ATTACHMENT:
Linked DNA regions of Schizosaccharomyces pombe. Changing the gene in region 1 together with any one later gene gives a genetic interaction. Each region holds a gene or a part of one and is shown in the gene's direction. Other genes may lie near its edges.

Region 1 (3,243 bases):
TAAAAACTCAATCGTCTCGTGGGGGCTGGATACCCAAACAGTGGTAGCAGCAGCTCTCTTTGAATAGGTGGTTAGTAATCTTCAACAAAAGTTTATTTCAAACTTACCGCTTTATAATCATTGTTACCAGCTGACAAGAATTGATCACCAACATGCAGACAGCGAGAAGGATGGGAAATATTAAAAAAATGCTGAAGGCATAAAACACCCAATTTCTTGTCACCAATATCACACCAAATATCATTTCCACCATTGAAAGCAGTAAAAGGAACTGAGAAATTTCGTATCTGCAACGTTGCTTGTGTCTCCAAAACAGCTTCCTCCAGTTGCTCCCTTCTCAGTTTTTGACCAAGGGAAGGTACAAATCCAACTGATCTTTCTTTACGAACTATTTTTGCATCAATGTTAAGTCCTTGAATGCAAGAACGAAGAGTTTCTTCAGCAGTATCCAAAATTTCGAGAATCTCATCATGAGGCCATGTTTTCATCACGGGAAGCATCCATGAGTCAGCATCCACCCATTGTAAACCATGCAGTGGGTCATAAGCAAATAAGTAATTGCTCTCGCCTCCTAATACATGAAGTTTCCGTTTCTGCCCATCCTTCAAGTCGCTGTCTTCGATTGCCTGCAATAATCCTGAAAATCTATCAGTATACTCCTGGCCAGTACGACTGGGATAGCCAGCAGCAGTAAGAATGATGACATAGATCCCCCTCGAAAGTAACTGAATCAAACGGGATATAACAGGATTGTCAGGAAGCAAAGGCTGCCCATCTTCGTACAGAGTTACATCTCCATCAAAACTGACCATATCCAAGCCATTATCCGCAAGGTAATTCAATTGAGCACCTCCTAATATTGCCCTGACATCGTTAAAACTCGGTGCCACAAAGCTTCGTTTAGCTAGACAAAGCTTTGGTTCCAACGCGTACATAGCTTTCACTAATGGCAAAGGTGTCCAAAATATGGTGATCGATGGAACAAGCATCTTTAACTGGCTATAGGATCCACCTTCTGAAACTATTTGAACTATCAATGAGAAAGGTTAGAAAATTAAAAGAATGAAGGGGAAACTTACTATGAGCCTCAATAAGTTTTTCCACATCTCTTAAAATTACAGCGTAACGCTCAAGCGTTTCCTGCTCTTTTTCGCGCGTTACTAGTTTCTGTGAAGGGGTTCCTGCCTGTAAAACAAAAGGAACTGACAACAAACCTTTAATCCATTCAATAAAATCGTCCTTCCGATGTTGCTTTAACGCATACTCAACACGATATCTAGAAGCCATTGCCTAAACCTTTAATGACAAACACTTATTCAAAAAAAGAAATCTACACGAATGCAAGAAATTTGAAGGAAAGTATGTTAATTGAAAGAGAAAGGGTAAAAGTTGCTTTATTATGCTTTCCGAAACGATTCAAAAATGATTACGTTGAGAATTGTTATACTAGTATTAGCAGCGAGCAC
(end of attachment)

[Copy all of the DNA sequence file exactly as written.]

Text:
Linked DNA regions of Schizosaccharomyces pombe. Changing the gene in region 1 together with any one later gene gives a genetic interaction. Each region holds a gene or a part of one and is shown in the gene's direction. Other genes may lie near its edges.

Region 1 (3,243 bases):
TAAAAACTCAATCGTCTCGTGGGGGCTGGATACCCAAACAGTGGTAGCAGCAGCTCTCTTTGAATAGGTGGTTAGTAATCTTCAACAAAAGTTTATTTCAAACTTACCGCTTTATAATCATTGTTACCAGCTGACAAGAATTGATCACCAACATGCAGACAGCGAGAAGGATGGGAAATATTAAAAAAATGCTGAAGGCATAAAACACCCAATTTCTTGTCACCAATATCACACCAAATATCATTTCCACCATTGAAAGCAGTAAAAGGAACTGAGAAATTTCGTATCTGCAACGTTGCTTGTGTCTCCAAAACAGCTTCCTCCAGTTGCTCCCTTCTCAGTTTTTGACCAAGGGAAGGTACAAATCCAACTGATCTTTCTTTACGAACTATTTTTGCATCAATGTTAAGTCCTTGAATGCAAGAACGAAGAGTTTCTTCAGCAGTATCCAAAATTTCGAGAATCTCATCATGAGGCCATGTTTTCATCACGGGAAGCATCCATGAGTCAGCATCCACCCATTGTAAACCATGCAGTGGGTCATAAGCAAATAAGTAATTGCTCTCGCCTCCTAATACATGAAGTTTCCGTTTCTGCCCATCCTTCAAGTCGCTGTCTTCGATTGCCTGCAATAATCCTGAAAATCTATCAGTATACTCCTGGCCAGTACGACTGGGATAGCCAGCAGCAGTAAGAATGATGACATAGATCCCCCTCGAAAGTAACTGAATCAAACGGGATATAACAGGATTGTCAGGAAGCAAAGGCTGCCCATCTTCGTACAGAGTTACATCTCCATCAAAACTGACCATATCCAAGCCATTATCCGCAAGGTAATTCAATTGAGCACCTCCTAATATTGCCCTGACATCGTTAAAACTCGGTGCCACAAAGCTTCGTTTAGCTAGACAAAGCTTTGGTTCCAACGCGTACATAGCTTTCACTAATGGCAAAGGTGTCCAAAATATGGTGATCGATGGAACAAGCATCTTTAACTGGCTATAGGATCCACCTTCTGAAACTATTTGAACTATCAATGAGAAAGGTTAGAAAATTAAAAGAATGAAGGGGAAACTTACTATGAGCCTCAATAAGTTTTTCCACATCTCTTAAAATTACAGCGTAACGCTCAAGCGTTTCCTGCTCTTTTTCGCGCGTTACTAGTTTCTGTGAAGGGGTTCCTGCCTGTAAAACAAAAGGAACTGACAACAAACCTTTAATCCATTCAATAAAATCGTCCTTCCGATGTTGCTTTAACGCATACTCAACACGATATCTAGAAGCCATTGCCTAAACCTTTAATGACAAACACTTATTCAAAAAAAGAAATCTACACGAATGCAAGAAATTTGAAGGAAAGTATGTTAATTGAAAGAGAAAGGGTAAAAGTTGCTTTATTATGCTTTCCGAAACGATTCAAAAATGATTACGTTGAGAATTGTTATACTAGTATTAGCAGCGAGCAC